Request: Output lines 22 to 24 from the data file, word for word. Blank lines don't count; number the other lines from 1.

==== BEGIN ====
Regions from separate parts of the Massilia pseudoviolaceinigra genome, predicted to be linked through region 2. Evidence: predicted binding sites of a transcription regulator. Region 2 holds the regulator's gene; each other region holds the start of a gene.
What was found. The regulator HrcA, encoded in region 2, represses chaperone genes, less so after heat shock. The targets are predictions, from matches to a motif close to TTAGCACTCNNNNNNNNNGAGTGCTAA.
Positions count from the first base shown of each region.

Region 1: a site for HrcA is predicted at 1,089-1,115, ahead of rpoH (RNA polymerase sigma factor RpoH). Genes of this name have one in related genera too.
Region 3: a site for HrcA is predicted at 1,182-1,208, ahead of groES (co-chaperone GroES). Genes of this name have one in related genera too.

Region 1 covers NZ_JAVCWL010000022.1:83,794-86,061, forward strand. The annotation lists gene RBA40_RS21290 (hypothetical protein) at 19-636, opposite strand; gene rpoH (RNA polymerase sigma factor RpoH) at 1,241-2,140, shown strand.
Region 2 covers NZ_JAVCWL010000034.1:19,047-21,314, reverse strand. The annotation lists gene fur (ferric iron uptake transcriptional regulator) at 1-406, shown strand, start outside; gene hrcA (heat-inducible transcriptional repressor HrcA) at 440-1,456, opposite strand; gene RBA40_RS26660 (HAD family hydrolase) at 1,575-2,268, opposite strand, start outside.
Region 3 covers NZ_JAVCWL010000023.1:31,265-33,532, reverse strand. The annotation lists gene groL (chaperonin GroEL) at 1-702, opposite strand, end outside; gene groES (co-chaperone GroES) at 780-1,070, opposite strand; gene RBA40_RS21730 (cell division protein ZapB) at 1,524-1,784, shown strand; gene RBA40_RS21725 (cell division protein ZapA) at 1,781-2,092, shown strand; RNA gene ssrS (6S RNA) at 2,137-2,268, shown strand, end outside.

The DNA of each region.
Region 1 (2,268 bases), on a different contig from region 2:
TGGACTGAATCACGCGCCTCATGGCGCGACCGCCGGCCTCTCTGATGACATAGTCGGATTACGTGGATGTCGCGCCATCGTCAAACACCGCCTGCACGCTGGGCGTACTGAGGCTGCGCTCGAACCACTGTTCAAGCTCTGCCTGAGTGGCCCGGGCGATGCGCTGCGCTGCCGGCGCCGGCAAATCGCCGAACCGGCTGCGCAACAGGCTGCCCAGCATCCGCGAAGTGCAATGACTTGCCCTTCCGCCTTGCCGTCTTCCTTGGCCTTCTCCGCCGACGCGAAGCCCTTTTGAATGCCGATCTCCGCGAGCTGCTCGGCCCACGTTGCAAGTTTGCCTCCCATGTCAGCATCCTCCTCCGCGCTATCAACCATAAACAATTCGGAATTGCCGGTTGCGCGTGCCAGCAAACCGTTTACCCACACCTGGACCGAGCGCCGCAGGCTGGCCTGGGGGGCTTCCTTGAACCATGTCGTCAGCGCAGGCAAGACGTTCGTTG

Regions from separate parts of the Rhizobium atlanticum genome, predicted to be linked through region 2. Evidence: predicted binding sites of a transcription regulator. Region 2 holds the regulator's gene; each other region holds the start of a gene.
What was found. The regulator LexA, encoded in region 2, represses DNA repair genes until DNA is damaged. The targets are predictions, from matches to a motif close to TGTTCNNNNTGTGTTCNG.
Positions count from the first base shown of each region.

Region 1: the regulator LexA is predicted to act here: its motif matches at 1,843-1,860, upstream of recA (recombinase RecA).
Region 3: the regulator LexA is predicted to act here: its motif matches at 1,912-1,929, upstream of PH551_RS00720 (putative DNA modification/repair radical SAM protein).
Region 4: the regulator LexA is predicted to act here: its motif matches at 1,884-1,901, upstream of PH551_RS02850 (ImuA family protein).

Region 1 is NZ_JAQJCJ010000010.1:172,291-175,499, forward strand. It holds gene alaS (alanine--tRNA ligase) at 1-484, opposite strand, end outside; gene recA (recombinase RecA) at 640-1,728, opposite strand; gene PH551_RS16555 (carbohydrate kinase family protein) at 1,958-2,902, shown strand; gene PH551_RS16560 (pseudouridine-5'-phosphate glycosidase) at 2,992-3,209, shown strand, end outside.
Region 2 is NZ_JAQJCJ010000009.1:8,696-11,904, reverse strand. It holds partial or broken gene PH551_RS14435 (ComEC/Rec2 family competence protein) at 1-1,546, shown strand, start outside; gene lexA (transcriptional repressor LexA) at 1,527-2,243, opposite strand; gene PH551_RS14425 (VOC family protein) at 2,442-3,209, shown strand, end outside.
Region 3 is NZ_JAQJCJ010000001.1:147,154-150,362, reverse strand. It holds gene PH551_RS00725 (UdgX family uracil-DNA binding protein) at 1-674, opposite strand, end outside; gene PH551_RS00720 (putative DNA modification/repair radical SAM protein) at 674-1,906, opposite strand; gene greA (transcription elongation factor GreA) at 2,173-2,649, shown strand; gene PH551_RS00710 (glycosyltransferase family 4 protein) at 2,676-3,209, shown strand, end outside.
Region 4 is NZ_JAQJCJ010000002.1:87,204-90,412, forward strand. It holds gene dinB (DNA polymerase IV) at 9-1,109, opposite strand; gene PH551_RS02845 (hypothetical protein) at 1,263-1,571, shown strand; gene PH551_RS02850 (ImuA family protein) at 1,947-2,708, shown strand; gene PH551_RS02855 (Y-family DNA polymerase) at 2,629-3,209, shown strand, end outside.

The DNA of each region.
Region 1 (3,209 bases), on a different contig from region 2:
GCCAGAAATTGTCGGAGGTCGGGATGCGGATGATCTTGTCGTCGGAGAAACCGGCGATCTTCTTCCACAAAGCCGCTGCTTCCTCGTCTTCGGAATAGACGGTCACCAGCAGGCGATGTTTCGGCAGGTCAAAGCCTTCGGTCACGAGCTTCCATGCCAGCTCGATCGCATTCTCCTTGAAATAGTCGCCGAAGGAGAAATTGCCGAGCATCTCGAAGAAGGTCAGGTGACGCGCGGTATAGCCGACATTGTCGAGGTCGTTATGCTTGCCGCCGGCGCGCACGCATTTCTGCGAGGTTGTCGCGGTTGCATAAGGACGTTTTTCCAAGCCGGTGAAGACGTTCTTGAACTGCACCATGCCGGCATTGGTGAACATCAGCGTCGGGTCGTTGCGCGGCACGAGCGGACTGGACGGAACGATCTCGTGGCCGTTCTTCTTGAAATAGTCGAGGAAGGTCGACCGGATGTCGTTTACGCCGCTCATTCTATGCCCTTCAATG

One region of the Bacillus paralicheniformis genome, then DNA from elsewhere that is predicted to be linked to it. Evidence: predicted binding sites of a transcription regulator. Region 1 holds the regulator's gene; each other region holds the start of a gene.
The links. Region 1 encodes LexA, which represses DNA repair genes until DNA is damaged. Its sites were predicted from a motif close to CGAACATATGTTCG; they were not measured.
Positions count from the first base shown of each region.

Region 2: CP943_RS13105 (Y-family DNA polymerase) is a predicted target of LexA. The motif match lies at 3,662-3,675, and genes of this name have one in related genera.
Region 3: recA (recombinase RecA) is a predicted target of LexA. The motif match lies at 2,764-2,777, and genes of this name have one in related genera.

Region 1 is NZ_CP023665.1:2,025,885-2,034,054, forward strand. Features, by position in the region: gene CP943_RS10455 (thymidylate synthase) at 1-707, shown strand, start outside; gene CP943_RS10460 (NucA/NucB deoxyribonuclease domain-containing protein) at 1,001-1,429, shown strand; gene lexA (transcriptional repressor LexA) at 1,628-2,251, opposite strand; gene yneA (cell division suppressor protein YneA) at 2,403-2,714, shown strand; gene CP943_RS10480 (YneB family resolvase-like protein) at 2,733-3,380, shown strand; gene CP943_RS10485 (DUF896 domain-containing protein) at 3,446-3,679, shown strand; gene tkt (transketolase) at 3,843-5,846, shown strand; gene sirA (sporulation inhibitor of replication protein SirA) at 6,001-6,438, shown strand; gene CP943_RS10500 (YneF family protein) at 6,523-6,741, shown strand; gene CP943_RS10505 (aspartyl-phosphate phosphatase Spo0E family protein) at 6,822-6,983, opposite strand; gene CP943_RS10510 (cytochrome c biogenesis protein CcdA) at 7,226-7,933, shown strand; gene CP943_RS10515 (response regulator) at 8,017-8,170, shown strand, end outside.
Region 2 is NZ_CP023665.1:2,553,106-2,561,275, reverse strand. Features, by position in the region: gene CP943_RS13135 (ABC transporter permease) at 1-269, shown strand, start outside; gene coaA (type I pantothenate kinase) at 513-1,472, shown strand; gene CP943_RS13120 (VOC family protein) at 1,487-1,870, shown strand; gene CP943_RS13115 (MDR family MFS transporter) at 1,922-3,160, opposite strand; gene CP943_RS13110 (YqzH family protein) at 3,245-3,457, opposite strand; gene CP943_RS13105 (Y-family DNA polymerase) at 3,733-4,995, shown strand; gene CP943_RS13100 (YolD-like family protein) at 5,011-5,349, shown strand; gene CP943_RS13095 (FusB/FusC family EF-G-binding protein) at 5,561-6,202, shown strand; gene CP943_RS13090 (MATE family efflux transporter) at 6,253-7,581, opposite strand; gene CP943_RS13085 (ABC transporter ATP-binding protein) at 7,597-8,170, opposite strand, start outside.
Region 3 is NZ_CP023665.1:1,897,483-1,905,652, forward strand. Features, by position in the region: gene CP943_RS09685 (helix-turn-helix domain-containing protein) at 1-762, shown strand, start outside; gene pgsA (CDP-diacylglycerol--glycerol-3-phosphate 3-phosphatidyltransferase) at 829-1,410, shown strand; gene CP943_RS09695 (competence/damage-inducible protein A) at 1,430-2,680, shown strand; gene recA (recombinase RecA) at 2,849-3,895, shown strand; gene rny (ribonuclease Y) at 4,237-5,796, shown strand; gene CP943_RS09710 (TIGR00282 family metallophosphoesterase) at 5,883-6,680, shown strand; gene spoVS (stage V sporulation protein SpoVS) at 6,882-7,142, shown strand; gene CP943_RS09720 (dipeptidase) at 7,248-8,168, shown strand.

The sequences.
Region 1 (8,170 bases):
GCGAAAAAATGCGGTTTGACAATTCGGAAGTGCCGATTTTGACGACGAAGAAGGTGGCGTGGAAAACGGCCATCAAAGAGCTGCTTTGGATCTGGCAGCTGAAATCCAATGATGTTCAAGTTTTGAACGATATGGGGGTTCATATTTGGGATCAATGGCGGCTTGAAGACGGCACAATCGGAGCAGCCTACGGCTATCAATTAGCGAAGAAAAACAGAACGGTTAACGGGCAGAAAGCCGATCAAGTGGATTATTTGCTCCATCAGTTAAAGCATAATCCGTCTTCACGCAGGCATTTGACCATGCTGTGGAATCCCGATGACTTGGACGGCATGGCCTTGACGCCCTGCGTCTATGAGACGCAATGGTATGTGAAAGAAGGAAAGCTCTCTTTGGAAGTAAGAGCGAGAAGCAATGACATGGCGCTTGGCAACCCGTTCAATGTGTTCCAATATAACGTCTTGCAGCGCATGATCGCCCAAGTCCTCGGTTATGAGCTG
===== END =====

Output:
The DNA of each region.
Region 1 (3,209 bases), on a different contig from region 2:
GCCAGAAATTGTCGGAGGTCGGGATGCGGATGATCTTGTCGTCGGAGAAACCGGCGATCTTCTTCCACAAAGCCGCTGCTTCCTCGTCTTCGGAATAGACGGTCACCAGCAGGCGATGTTTCGGCAGGTCAAAGCCTTCGGTCACGAGCTTCCATGCCAGCTCGATCGCATTCTCCTTGAAATAGTCGCCGAAGGAGAAATTGCCGAGCATCTCGAAGAAGGTCAGGTGACGCGCGGTATAGCCGACATTGTCGAGGTCGTTATGCTTGCCGCCGGCGCGCACGCATTTCTGCGAGGTTGTCGCGGTTGCATAAGGACGTTTTTCCAAGCCGGTGAAGACGTTCTTGAACTGCACCATGCCGGCATTGGTGAACATCAGCGTCGGGTCGTTGCGCGGCACGAGCGGACTGGACGGAACGATCTCGTGGCCGTTCTTCTTGAAATAGTCGAGGAAGGTCGACCGGATGTCGTTTACGCCGCTCATTCTATGCCCTTCAATG